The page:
The Spanish moss is swaying gently from the trees as I write this afternoon. I’m sitting in my home, which was once so full of noise, busyness, and activity from homeschooling five children, and I see that what I did during those twenty-one years really mattered. You see, I’ve completed my homeschooling journey. So it is from this place that I share with you.
I remember rising early, before the kids, to exercise, study God’s Word, and pray over my day. I enjoyed that morning cup of coffee—or two—while reviewing my lesson plans, knowing the quiet would not last long. This was the calm before the storm. For when those little feet hit the floor, we would charge full steam ahead into our day.
My house was once messy, with LEGOs, toys, books, and pencils scattered everywhere and laundry that was never “done” for more than an hour. Our days would begin early and end late. (How did we ever find the energy to maintain that pace?)
Now the floor needs vacuuming just once a week, the dishwasher runs may be every three days, and the laundry baskets are mostly empty. I know, Mom, you can’t image that right now. How can you? You’re in the midst of raising your children.
You see all those Pinterest perfect crafts that never really turn out as nicely for you as they do in the picture. Everyone seems to have children who are thrilled to be homeschooled, love doing morning chores, and make their beds first thing. Maybe your days don’t look quite that way. At least mine never did. But that’s okay. For it was on some of our messiest days that the best teaching moments happened.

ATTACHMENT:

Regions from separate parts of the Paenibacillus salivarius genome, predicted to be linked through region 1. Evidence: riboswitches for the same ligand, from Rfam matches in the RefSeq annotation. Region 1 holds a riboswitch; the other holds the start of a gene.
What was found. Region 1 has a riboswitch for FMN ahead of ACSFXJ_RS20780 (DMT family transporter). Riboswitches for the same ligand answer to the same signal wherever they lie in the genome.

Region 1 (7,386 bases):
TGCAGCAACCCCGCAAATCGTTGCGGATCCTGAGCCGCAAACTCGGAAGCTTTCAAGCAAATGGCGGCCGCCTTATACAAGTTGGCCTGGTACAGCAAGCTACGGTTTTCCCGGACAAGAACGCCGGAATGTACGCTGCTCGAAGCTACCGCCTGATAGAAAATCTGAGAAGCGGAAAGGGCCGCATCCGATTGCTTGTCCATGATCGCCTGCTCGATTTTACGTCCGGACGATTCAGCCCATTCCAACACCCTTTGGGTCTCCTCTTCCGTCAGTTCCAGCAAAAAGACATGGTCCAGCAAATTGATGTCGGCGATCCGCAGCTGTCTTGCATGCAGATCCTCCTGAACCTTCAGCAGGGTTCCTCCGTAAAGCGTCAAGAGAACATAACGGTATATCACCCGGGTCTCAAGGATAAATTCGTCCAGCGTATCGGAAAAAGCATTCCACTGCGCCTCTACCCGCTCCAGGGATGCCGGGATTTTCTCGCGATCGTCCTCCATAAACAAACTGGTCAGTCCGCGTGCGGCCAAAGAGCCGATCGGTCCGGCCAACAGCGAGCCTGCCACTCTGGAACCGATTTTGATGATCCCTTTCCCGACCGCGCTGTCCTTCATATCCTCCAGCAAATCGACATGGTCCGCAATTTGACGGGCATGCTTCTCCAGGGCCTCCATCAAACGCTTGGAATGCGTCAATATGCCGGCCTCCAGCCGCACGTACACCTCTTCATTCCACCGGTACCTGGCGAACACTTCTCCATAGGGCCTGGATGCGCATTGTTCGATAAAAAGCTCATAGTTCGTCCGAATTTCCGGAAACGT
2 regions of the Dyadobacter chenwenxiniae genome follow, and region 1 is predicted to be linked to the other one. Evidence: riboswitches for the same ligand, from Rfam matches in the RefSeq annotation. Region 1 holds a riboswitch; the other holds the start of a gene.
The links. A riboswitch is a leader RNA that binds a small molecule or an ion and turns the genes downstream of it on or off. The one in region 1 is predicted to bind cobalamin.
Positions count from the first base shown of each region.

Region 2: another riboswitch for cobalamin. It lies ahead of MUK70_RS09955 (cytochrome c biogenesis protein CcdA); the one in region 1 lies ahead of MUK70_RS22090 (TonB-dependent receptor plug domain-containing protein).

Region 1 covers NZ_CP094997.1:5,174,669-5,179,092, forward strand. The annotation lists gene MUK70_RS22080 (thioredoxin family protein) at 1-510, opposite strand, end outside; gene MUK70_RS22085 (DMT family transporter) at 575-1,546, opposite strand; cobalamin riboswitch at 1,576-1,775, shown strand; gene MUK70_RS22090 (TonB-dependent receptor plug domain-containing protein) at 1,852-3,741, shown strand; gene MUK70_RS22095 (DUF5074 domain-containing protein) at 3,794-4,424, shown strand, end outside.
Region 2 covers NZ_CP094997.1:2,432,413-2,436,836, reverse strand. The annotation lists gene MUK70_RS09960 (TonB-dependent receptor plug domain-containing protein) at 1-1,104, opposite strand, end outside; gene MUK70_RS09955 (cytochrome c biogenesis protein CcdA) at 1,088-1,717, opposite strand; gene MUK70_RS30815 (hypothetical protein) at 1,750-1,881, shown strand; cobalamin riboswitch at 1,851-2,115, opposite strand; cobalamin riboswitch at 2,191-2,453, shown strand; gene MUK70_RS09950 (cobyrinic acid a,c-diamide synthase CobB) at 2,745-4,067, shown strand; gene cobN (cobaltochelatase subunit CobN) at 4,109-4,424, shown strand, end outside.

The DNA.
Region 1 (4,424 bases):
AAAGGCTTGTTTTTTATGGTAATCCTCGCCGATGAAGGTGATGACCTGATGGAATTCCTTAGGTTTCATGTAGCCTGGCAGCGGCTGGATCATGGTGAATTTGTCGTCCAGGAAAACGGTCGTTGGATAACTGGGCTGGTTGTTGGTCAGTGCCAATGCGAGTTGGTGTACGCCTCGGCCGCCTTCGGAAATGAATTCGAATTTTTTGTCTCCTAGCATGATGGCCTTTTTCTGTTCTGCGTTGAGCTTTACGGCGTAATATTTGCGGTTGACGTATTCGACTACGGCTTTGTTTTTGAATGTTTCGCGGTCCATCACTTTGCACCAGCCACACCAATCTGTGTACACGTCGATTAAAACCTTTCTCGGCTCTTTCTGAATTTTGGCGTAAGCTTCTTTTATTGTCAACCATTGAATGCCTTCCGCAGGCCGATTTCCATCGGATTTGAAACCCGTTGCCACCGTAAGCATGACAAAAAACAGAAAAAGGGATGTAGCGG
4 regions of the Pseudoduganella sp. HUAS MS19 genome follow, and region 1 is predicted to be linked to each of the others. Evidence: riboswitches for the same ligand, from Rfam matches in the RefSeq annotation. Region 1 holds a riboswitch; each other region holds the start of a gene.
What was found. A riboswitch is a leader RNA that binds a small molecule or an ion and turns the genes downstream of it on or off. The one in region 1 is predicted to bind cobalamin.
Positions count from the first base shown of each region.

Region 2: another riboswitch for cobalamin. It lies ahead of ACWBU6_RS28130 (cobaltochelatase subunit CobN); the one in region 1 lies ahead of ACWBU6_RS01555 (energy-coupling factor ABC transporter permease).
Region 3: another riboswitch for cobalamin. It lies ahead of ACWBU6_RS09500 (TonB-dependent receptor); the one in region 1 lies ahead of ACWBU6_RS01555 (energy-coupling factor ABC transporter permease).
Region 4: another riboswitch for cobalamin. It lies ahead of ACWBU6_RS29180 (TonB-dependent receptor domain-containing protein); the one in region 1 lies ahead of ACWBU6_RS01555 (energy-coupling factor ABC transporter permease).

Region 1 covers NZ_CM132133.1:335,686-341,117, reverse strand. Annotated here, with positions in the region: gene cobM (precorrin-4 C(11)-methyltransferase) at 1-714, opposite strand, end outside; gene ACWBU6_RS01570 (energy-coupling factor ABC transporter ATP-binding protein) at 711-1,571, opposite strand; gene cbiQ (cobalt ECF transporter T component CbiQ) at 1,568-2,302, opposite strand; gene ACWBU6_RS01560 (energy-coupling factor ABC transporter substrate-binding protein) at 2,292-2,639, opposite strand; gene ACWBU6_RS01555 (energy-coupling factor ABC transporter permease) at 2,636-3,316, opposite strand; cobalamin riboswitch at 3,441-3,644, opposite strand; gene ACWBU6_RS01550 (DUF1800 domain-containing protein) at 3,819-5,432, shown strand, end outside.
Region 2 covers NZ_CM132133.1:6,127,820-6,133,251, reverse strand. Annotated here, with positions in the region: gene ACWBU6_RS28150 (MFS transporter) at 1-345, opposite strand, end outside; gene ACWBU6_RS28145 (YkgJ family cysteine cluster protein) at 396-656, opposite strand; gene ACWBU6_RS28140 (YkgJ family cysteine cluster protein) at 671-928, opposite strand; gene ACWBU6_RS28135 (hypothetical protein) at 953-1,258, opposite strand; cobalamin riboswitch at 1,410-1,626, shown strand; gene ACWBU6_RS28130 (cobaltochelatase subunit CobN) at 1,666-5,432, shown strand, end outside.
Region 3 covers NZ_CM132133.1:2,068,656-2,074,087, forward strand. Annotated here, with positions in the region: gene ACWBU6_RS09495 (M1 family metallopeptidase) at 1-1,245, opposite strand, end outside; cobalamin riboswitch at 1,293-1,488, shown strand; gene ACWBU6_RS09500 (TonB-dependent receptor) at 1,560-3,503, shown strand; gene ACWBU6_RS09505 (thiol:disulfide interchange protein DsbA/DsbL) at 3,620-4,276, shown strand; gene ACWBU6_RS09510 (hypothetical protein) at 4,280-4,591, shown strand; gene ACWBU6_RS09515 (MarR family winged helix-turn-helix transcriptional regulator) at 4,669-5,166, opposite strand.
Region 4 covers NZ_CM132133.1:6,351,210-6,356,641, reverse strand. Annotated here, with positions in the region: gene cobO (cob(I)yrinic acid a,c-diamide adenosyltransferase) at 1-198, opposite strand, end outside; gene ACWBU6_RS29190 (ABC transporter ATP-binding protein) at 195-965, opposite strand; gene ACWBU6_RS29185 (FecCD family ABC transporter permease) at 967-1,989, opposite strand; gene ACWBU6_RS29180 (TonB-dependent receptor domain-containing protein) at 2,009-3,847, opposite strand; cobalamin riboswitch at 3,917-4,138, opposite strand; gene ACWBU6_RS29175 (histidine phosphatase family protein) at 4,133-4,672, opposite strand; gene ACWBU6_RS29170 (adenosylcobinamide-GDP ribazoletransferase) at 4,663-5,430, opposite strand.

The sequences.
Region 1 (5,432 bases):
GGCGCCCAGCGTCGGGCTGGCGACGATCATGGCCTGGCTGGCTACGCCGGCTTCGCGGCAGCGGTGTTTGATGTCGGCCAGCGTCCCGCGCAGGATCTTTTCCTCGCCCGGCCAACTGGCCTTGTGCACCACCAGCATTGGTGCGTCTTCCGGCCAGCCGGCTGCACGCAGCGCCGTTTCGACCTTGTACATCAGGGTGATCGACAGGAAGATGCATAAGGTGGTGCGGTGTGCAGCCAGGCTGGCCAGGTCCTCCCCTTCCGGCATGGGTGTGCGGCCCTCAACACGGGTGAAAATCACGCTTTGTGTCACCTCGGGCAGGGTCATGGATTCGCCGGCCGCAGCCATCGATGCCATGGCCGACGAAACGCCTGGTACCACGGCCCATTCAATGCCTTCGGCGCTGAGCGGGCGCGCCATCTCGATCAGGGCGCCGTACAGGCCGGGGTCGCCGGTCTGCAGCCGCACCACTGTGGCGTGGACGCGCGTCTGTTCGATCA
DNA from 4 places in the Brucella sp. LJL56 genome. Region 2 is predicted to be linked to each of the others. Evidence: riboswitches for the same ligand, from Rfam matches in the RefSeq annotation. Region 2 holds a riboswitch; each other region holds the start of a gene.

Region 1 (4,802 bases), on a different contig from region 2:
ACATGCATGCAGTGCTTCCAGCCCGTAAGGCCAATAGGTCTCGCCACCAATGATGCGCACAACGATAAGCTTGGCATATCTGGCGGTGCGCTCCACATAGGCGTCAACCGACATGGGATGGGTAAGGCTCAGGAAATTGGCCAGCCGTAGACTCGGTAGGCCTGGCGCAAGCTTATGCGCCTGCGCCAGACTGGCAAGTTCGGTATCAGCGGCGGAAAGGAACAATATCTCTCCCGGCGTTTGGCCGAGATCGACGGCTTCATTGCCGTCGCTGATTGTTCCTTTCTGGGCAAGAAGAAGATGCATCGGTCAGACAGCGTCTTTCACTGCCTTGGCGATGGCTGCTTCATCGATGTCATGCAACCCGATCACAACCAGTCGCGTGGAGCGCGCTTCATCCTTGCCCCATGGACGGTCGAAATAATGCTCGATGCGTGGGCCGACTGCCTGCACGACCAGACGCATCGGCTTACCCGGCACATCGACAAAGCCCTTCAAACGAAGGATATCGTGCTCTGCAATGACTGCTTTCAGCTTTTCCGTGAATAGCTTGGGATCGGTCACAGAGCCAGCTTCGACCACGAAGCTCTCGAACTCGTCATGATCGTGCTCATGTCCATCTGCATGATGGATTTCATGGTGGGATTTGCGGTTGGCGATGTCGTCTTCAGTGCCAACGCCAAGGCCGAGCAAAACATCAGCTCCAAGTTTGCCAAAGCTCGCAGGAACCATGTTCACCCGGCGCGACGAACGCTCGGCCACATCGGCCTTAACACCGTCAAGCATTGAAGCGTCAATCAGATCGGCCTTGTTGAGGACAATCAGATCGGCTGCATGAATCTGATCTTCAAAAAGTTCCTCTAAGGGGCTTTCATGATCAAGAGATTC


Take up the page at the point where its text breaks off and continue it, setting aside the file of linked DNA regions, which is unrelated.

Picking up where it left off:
I know many homeschooling moms feel isolated, alone, and ready to quit. I understand. I did, too! Doing really important work is never easy. And raising and educating our children is really important.
Today my calendar is full of things I choose to schedule. No sports, dance, classes, or music lessons to shuttle kids to. My now-adult children organize and manage their own lives. I stand back and watch in awe and wonder, reflecting on what an amazing journey we took together. And my desire is for you to stand where I am one day, looking back and thinking what an amazing journey you had.
When you retire from homeschooling, it’s not like retiring from the workplace. It’s very different. In the workplace you interact with co-workers, people you spend time with and may even get to know very well. But they are not your family. They might be sad when you leave, or not. But when you retire as a homeschooler, it’s because you’ve completed your work.
Run your race today knowing how very important it is. Those little lives will one day draw from all that you have taught them. You will have given them the strength to hold on during trails, a compass with which to navigate the uncertainties of life, and the courage to be all that God has created them to be.
Stand firm and finish this day well, Mom!